(a) transfer made or an obligation incurred by a debtor adjudged a bankrupt under this title, which is fraudulent under this subdivision against creditors of such debtor having claims provable under this title, shall be null and void against the trustee, except as to a bona fide purchaser, lienor, or obligee for a present fair equivalent value . . . .


This language is made applicable to Misty's Chapter XI proceeding through section 302 of the Act. Section 302 also defines a "date of adjudication" for Chapter XI proceedings, so that Misty has been effectively "adjudged a bankrupt" in the sense required to bring section 67d(6) into operation.


Since the conveyance of Carson Hot Springs was found to be fraudulent within the meaning of section 67d, it is thus voidable under section 67d(6) except as against a bona fide purchaser, lienor or obligee for a fair equivalent value. Since neither Tri-Aviation, Lockwood, nor First American occupies the latter position, the district court properly set aside the transfer.



First American's Claim to a Lien.


Bankruptcy Act § 67d(6) provides in part "(t)hat such purchaser, lienor, or obligee, who without actual fraudulent intent has given a consideration less than fair . . . for such transfer, lien, or obligation, may retain the property, lien, or obligation as security for repayment." First American contends that, having surrendered Carson Hot Springs to Misty, it is entitled to a lien on the property under the above statutory language.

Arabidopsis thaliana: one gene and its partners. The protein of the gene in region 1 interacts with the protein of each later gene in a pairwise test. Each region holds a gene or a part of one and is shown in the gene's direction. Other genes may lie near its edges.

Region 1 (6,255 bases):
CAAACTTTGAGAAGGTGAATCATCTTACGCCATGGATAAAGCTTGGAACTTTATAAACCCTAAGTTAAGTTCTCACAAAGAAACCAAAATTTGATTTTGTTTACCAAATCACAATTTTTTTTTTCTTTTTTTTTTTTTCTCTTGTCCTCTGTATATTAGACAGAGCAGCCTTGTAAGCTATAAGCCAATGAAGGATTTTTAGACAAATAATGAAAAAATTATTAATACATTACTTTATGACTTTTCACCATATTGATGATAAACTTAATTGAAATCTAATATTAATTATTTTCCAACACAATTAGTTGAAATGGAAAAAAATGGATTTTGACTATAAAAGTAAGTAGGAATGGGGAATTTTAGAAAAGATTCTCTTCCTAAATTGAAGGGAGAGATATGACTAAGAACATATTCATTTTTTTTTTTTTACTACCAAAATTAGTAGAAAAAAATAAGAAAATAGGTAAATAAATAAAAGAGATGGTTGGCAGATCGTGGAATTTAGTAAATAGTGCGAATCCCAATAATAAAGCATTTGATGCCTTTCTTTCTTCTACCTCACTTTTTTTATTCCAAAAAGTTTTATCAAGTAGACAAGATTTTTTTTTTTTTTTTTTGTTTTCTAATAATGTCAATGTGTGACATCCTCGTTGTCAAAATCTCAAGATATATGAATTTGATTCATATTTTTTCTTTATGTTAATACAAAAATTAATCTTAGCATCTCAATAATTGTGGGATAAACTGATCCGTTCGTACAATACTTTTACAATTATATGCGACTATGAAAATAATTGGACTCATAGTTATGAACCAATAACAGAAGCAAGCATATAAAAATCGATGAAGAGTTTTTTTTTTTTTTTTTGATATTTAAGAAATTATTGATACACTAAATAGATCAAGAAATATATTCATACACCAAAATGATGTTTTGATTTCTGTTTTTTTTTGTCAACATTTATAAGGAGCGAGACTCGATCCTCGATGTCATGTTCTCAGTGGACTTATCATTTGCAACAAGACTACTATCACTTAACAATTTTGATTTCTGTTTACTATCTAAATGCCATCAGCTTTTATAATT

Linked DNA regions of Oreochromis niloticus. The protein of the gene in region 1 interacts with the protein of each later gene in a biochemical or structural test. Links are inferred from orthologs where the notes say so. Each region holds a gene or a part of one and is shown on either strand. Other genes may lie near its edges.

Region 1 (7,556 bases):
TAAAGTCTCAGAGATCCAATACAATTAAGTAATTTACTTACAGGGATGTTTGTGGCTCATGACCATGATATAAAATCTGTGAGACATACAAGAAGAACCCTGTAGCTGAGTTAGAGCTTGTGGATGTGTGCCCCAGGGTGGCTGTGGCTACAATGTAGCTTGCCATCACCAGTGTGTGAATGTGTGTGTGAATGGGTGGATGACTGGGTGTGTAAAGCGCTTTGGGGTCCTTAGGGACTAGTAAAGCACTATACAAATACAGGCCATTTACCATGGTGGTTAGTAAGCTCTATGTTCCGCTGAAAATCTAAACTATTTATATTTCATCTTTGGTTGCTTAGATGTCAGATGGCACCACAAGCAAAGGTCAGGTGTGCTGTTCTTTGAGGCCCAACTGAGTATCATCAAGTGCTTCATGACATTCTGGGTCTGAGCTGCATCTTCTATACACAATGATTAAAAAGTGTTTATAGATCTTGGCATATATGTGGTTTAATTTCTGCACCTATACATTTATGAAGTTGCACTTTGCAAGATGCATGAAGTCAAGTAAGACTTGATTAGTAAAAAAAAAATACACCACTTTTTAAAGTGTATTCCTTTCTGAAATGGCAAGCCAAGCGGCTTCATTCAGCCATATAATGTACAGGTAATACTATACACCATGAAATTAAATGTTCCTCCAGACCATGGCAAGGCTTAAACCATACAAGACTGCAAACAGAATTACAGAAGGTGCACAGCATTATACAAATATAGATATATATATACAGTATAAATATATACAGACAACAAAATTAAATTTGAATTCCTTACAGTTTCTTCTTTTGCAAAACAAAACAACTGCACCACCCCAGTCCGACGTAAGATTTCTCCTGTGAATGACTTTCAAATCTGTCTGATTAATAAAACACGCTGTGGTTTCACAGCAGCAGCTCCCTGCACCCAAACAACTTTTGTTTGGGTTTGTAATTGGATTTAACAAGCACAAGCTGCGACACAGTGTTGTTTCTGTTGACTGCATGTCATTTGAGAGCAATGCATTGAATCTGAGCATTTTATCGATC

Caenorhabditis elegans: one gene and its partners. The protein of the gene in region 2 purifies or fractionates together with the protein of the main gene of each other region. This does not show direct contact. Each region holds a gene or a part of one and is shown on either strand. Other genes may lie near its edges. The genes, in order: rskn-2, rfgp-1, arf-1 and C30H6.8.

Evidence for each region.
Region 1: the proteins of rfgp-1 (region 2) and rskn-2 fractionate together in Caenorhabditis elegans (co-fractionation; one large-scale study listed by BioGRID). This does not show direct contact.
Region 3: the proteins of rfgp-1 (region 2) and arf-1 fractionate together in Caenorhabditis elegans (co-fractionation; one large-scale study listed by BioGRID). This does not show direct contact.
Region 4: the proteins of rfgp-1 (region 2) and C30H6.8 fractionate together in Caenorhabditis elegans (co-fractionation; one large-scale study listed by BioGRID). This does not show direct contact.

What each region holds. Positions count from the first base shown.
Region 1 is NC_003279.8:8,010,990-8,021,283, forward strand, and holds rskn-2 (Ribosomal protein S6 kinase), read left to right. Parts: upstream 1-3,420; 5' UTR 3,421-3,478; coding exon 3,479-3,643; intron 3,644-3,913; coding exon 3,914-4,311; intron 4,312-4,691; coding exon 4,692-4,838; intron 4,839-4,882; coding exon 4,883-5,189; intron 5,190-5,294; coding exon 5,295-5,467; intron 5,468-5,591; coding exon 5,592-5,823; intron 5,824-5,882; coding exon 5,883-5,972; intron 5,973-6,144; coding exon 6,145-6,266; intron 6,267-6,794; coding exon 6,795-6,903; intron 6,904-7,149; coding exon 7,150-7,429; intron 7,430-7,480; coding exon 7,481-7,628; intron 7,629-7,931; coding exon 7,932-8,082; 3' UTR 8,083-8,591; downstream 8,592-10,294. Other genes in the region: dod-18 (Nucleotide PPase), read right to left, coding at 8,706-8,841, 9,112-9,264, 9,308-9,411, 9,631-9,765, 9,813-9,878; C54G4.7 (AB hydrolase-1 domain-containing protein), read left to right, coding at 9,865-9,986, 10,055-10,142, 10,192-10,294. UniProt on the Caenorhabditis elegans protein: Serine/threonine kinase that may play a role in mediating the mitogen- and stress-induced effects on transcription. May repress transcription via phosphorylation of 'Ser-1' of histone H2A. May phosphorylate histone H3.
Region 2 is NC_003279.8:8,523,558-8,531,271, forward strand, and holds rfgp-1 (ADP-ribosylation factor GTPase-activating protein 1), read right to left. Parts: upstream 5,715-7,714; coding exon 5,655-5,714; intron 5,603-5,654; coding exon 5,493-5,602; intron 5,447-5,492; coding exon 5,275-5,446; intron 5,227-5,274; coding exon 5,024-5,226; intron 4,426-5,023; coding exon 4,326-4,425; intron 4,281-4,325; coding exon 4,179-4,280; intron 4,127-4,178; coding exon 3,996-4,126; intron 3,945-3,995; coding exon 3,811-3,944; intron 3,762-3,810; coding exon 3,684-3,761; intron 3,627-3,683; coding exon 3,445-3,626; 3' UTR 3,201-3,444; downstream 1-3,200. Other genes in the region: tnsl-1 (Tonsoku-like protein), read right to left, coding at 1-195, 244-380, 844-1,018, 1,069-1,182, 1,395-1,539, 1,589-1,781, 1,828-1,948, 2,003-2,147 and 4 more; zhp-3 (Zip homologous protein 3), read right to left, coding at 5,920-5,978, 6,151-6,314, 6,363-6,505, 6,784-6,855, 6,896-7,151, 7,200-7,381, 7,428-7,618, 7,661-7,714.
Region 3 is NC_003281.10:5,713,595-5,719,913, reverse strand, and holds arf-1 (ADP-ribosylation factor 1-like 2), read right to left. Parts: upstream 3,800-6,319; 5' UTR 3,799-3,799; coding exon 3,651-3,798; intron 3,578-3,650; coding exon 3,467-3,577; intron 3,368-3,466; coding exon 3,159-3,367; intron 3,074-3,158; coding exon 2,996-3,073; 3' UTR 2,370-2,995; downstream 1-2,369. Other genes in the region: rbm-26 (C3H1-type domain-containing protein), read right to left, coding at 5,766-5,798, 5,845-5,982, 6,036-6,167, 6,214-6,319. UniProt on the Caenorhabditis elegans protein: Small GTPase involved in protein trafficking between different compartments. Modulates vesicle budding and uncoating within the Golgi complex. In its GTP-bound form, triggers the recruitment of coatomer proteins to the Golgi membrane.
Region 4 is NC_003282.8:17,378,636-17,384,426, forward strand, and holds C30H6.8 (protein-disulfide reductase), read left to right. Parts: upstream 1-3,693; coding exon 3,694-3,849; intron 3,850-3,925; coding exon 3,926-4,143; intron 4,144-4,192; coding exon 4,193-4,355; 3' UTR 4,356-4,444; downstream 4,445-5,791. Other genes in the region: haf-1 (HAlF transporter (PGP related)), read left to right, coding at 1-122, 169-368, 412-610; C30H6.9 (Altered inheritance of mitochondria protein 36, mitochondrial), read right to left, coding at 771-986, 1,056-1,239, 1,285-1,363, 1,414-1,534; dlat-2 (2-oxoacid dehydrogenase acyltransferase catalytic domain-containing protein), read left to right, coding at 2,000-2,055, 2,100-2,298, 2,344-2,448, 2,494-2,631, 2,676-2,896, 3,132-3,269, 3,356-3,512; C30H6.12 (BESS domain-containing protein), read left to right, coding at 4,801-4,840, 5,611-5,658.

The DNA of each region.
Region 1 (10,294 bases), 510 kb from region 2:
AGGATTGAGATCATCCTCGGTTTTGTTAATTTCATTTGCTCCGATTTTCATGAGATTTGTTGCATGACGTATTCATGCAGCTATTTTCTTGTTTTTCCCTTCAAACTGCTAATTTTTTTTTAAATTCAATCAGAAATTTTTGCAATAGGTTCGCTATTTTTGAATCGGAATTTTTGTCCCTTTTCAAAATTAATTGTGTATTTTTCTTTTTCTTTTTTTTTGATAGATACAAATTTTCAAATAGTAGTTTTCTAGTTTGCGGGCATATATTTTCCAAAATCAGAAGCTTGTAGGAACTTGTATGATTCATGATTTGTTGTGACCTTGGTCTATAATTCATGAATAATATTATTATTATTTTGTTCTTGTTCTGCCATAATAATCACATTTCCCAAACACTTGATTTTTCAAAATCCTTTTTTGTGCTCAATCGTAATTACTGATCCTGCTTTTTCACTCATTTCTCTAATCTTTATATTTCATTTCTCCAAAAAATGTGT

The district court explicitly found that First American's activities constituted participation, along with Norman Doyle, in an actual fraudulent scheme to place Carson Hot Springs beyond the reach of Misty's creditors. The district court did not find that Lockwood had such fraudulent intent in his transactions involving the property. On this record, First American contends that, notwithstanding its own fraudulent efforts to launder title to the Hot Springs, it is entitled to a lien by virtue of its position as successor to Lockwood.


The purity of Lockwood cannot cleanse First American of its fraudulent behavior. Its payments to Lockwood were pursuant to omissions from its title insurance policy which occurred because of its complicity with the Doyles in a scheme to launder title to Carson Hot Springs.


Bankruptcy Act § 67d(6), by its plain language, manifests an intent not to grant a preferred status to those parties who have attempted to defraud other creditors. Since First American would not have had a claim to a lien but for its fraudulent behavior, it cannot be entitled to a lien under section 67d(6).



First American's Unsecured Claim.